Participants in this study will include patients who have achieved normal weight while inpatients at the New York State Psychiatric Unit. Eligible participants will undergo initial assessments that will include questionnaires, interviews, and two laboratory-based meals. Participants will then be assigned randomly to receive 6 months of outpatient psychotherapy treatment with either AN-EX/RP or CBT. Participants assigned to receive AN-EX/RP will attend 90-minute sessions twice weekly for the first few months, then weekly thereafter. Sessions will focus on fear of eating situations and will help participants to confront, rather than avoid, these fears in order to learn through practice that the fears are unrealistic. Participants assigned to receive CBT will attend treatment sessions twice weekly for the first month and then weekly thereafter. CBT sessions will focus on thoughts, feelings, and behaviors that perpetuate the eating disorder, with the aim to develop healthier patterns. After completing the 6 months of treatment, all participants will repeat the initial assessments.

Interventional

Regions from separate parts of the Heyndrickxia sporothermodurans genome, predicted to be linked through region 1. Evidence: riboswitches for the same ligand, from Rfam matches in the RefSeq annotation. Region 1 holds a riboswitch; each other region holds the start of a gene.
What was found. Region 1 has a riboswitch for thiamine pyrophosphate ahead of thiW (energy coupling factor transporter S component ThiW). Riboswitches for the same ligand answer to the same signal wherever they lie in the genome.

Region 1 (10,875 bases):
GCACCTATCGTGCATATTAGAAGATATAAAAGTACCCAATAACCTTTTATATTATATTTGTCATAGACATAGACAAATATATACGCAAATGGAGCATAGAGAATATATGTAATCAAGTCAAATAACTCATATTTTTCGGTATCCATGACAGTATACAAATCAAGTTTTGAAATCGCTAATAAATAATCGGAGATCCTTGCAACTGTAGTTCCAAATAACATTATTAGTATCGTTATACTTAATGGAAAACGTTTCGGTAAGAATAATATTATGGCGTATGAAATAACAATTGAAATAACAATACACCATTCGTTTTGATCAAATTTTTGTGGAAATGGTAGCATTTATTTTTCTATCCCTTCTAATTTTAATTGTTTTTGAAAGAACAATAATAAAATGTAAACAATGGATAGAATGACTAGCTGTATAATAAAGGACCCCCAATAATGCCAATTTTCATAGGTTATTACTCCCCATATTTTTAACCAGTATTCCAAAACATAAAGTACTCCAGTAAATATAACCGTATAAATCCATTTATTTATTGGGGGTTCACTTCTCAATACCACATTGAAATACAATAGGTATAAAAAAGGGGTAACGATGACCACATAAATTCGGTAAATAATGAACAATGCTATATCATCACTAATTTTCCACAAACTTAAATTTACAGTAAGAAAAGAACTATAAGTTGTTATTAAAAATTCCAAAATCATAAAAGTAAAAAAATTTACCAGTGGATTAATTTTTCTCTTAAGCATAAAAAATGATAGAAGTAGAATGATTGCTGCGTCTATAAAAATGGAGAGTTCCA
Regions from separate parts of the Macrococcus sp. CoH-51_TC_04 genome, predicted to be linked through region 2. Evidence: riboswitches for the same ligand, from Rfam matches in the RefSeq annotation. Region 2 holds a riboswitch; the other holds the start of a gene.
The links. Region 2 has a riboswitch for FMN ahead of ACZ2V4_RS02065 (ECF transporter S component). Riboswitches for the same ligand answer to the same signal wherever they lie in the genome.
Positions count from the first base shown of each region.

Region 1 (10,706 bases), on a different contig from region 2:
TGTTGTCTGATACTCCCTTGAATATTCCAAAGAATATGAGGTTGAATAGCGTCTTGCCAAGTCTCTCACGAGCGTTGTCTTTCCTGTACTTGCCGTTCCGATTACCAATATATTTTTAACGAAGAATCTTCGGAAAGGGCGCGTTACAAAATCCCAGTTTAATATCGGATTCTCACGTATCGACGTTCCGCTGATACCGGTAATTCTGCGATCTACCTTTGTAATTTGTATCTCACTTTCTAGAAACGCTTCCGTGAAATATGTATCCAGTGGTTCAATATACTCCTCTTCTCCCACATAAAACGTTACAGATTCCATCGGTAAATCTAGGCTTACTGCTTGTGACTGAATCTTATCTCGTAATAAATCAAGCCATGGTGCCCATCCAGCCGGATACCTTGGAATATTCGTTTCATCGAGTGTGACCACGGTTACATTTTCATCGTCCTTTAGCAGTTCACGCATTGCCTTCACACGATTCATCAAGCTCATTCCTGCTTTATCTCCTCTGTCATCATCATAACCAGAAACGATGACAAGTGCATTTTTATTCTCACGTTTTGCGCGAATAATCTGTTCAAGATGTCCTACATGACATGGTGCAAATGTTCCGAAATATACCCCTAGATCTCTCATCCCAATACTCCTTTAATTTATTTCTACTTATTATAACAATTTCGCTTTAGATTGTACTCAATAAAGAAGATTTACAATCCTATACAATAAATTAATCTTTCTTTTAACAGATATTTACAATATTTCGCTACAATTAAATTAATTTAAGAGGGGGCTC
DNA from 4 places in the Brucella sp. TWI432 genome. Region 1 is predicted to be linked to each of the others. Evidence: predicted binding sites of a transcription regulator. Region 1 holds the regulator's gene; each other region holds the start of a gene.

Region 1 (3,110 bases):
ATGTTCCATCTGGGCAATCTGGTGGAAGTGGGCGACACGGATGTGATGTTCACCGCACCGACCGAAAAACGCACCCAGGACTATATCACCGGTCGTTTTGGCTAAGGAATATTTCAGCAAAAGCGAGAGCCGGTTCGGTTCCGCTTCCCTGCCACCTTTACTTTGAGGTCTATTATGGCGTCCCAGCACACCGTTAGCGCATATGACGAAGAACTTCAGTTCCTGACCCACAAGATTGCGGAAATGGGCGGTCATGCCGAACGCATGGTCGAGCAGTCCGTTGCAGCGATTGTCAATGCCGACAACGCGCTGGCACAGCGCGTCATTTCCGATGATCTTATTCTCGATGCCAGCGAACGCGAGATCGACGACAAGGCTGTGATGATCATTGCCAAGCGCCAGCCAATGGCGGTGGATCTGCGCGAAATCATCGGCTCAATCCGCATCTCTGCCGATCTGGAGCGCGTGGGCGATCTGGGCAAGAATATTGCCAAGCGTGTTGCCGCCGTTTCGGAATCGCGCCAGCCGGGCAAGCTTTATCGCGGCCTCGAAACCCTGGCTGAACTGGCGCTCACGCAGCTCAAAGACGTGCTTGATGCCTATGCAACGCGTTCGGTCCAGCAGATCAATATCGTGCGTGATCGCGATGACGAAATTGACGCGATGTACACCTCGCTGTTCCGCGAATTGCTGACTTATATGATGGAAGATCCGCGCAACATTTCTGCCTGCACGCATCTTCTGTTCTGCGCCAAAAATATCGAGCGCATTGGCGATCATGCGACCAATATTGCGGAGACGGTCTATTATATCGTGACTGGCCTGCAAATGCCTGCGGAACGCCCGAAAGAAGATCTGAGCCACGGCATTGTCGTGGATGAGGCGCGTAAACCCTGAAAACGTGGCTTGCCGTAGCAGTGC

Phase 1
Phase 2
Allocation: Randomized
Endpoint Classification: Efficacy Study
Intervention Model: Parallel Assignment
Masking: Open Label
Primary Purpose: Prevention
Eating Disorders
  • Behavioral: Food Exposure Therapy and Ritual Prevention with Motivational Enhancement for Relapse Prevention in Anorexia Nervosa (AN-EX/RP)
    AN-EX/RP will consist of in-session exposures to feared eating situations without using avoidance behaviors as well as formal motivational interviewing techniques.
  • Behavioral: Cognitive behavioral therapy (CBT)
    CBT for anorexia nervosa sessions will focus on behaviorally normalizing eating patterns throughout the day and on cognitively addressing dysfunctional thinking that promotes disordered eating.